Anemonella thalictroides ‘Betty Blake’
An unexpected wonder,  ‘Betty Blake’ has fully double flowers of pale apple green.  Flowering begins in early spring lasting into summer.  A very showy addition to the woodland garden; makes an excellent container specimen.  Prefers a gritty well-drained soil in open to partial shade.
Height: 20cm   Spread:  30cm  Zone:  4
Beesia calthifolia
A beautiful clumping evergreen perennial from China, having glossy heart-shaped leaves with that gasoline sheen; new growth is bronze-red.  Tall spikes of small white flowers through spring and summer.  Slow to establish. Superb, groundcover for shade.
Prefers humus rich soils.
Height: 30cm   Spread:  30+cm  Zone:  6
Calanthe sieboldii
Robust terrestrial orchid with bright green, pleated leaves.  Tall scapes (50cm) of brilliant yellow flowers in spring.  A very exotic addition to the woodland. Flowers are among the largest of the hardy Calanthe. Evergreen during mild winters; easy to grow.
Best in partial sheade in moist, humus-rich soil.
Height: 15-30   Spread:  30-45  Zone:  6
Convallaria majalis ‘Albostriata’
Highly prized by gardeners this coveted perennial has green leaves that are vertically striped with pale gold.  Slow to establish, but worth the wait! Short scapes of fragrant white bells in early spring. Likes average well drained soil in part shade.
Height: 15-20   Spread:  30cm  Zone:
Daphne odora ‘Rebecca’
Found in Devon England this impressive sport of  ‘Aureomarginata’ has long narrow dark green leaves with a broad gold margin; evergreen.  Deep purple buds open to very fragrant pink flowers; early spring. Best grown in partial shade in very well-drained soil.
Height: 1.25-1.5m   Spread:  1.5m  Zone:  7
Leucosceptrum japonicum ‘Gold Angel’
Outstanding herbaceous perennail from Japan with foliage reminiscent of a stunning golden salvia.  Plants have a clumping shrub-like growth habit.  Soft yellow bottlebrush flower spikes late summer into fall.
Full sun (maintain moisture levels) to partial shade in average, moist soil.
Height: 90cm   Spread:  90-120cm  Zone:  4
Pteridophyllum racemosum
Unique perennial endemic to the mountains of Japan. Plants form rosettes of dark green, fern-like leaves which are topped by short (30cm) spikes of pendulous clean white flowers; spring into summer.
Prefers moist, humus rich, well drained soil in cool shade.
Height: 15-30cm   Spread:  30+  Zone:  5
Sciadopitys verticillata
Japanese Umbrella Pine
Compact, slow growing conifer with umbrella-like whorls of soft, narrow, dark green needles.  Plants form a dense conical to pyramidal shape that will become more open with age.  A most eye-catching specimen or container plant.
Full sun to light shade in moist, acidic, well drained soil.
Height: 4-6m   Spread:  2-3m  Zone:  5
succ pot 200px

Container Gardening with Succulents

by Faye

4 parts sterilized potting soil (not peat-based soilless blend)
1 part coarse sand (available at Trio, Gravel Mart, Peninsula Landscape Supply, etc)
1 part Vermiculite (available in small bags at the nursery.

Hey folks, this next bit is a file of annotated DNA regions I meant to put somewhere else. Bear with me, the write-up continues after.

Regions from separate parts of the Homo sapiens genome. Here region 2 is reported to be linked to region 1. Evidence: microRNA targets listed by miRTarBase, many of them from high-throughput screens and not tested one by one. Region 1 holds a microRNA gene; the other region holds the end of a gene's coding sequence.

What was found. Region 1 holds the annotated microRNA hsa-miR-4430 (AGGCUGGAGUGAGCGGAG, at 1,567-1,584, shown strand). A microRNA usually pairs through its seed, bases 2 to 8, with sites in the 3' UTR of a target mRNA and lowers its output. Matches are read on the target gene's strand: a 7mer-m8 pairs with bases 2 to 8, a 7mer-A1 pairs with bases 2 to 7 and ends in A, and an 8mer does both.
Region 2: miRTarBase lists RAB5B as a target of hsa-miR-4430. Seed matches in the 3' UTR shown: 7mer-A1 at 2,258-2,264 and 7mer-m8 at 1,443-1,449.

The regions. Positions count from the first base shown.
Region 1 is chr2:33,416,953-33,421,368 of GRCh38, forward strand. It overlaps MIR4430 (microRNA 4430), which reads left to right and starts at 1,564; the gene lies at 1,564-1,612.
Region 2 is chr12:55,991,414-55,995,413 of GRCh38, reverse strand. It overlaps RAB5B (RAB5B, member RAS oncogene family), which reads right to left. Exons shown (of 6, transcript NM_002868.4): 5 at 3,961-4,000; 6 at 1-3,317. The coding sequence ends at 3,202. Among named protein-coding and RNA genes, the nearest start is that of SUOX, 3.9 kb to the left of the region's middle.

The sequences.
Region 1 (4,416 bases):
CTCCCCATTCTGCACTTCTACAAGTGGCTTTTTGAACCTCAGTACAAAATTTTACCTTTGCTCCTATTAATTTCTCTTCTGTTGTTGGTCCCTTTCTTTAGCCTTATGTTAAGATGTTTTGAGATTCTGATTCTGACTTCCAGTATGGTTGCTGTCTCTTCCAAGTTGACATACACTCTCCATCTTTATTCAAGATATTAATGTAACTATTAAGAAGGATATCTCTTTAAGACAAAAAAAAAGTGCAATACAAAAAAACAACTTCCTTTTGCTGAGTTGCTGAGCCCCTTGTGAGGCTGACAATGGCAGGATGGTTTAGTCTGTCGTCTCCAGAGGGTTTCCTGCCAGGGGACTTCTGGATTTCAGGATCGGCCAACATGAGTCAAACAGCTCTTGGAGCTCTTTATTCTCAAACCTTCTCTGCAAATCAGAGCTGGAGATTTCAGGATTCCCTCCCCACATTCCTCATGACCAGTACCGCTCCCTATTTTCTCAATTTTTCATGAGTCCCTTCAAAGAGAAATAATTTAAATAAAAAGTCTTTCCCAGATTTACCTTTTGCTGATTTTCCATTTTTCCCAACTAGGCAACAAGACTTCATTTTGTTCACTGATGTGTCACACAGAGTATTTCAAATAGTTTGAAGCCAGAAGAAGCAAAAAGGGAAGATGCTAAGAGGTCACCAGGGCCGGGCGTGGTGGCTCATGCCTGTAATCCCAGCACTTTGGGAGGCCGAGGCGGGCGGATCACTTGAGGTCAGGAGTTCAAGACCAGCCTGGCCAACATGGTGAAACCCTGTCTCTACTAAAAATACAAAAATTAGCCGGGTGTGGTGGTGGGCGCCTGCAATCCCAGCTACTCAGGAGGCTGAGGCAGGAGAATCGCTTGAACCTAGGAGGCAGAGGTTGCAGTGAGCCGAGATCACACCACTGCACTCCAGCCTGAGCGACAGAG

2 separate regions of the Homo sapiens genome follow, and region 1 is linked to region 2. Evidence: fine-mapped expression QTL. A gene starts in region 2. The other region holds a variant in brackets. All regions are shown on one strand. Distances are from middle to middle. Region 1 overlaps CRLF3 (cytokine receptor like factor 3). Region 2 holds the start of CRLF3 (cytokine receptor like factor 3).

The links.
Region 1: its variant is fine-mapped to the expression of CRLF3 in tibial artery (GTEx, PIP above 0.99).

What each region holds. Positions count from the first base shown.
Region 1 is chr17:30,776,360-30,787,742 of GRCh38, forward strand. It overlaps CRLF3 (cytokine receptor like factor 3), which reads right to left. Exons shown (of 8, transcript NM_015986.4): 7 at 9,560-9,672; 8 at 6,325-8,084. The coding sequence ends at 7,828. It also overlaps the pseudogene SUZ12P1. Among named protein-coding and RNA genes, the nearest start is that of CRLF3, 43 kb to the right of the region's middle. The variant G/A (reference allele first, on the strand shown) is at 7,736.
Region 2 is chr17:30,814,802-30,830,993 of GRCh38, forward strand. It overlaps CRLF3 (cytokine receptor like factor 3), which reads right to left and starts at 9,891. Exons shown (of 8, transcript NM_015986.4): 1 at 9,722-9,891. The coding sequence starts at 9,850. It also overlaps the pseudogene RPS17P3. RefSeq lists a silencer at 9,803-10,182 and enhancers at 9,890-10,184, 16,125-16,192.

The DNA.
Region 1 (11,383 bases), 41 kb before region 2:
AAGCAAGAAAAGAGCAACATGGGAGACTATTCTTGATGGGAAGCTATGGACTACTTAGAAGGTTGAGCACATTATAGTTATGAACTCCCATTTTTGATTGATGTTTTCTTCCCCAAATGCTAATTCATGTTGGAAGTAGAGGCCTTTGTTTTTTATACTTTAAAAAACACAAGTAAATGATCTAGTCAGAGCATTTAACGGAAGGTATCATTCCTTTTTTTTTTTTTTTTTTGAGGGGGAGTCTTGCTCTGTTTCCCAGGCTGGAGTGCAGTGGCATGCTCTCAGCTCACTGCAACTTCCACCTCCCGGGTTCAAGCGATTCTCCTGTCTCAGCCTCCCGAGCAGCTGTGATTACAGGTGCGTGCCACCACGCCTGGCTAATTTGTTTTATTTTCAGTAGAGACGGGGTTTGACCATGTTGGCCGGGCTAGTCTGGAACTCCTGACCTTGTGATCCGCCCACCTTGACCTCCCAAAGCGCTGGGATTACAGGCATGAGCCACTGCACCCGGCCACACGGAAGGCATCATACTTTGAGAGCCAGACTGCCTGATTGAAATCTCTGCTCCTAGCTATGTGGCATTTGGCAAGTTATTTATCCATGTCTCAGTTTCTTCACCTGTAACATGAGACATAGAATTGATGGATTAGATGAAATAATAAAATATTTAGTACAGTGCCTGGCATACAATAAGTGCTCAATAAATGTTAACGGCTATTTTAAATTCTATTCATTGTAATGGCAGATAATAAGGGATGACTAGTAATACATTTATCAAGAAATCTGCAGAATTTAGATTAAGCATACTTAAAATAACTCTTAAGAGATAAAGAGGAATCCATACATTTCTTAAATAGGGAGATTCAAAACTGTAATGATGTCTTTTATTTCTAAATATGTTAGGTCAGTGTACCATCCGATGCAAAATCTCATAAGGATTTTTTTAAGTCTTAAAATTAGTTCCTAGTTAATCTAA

succ pots on wagon 200pxHARDY SUCCULENTS (best selection available at the nursery from April onwards)

These are the familiar, rosette forming “hens and chicks”, very easy to propagate using the chicks as starts for new plants. Just a few of the many varieties available:
Sempervivum arachnoideum; with a spidery web covering the rosette,
S. calcareum; green with red tips ‘Sir William Lawrence’ especially attractive,
S. marmoreum; rich, mahogany red leaves,
S. atroviolaceum; muted colour with soft metallic sheen.

succ pot w:wood 200pxSEDUMS
These are usually more mat-like, excellent ground covers for containers and small garden areas, and easy to propagate using stem cuttings.
Sedum pachyclados; heavily toothed, closely packed rosettes on wandering green stems,
S. spathulifolium ‘Cape Blanco’; grey to almost white carpet of textured small rosettes.
S. makinoi ‘Ogon’; yellow foliage, tiny leaves but very easy to grow, forming a lovely cascading ground cover, very pretty in a blue pot. It tolerates shade well.
S. repestre ‘Angelina’ is a striking, lime green mass of shaggy foliage. It tends to be a bit robust in a pot, but is easy to cut back, and make new plants from the cuttings.
S. rubrotinctum; the “jelly bean” plant, one of the many good Stonecrop Sedums

Sedum sieboldii ‘Mediovariegatum’; variegated leaves on stems up to 14”,
S. spurium ‘John Creech’; very tough, can even take dry shade under a conifer tree.

NON HARDY SUCCULENTS (available mid spring, throughout summer)
The Echeverias that grow here are usually pale blue/green rosettes, but sometimes we see the ruffled, larger leafed varieties, which are even more tender than the rosettes. I have sometimes kept rosette-type Echeverias outside during the winter, as long as they are very dry, and protected from the elements; usually tucked up against the warm house in a sheltered spot. For best results, a cool greenhouse, bright shed or garage is the safest place, as long as they are kept above freezing. Light is important.

Designing with Succulents – Debra Lee Baldwin
Hardy Succulents – Gwen Moore Kelaidis
The Jewel Box Garden – Thomas Hobbs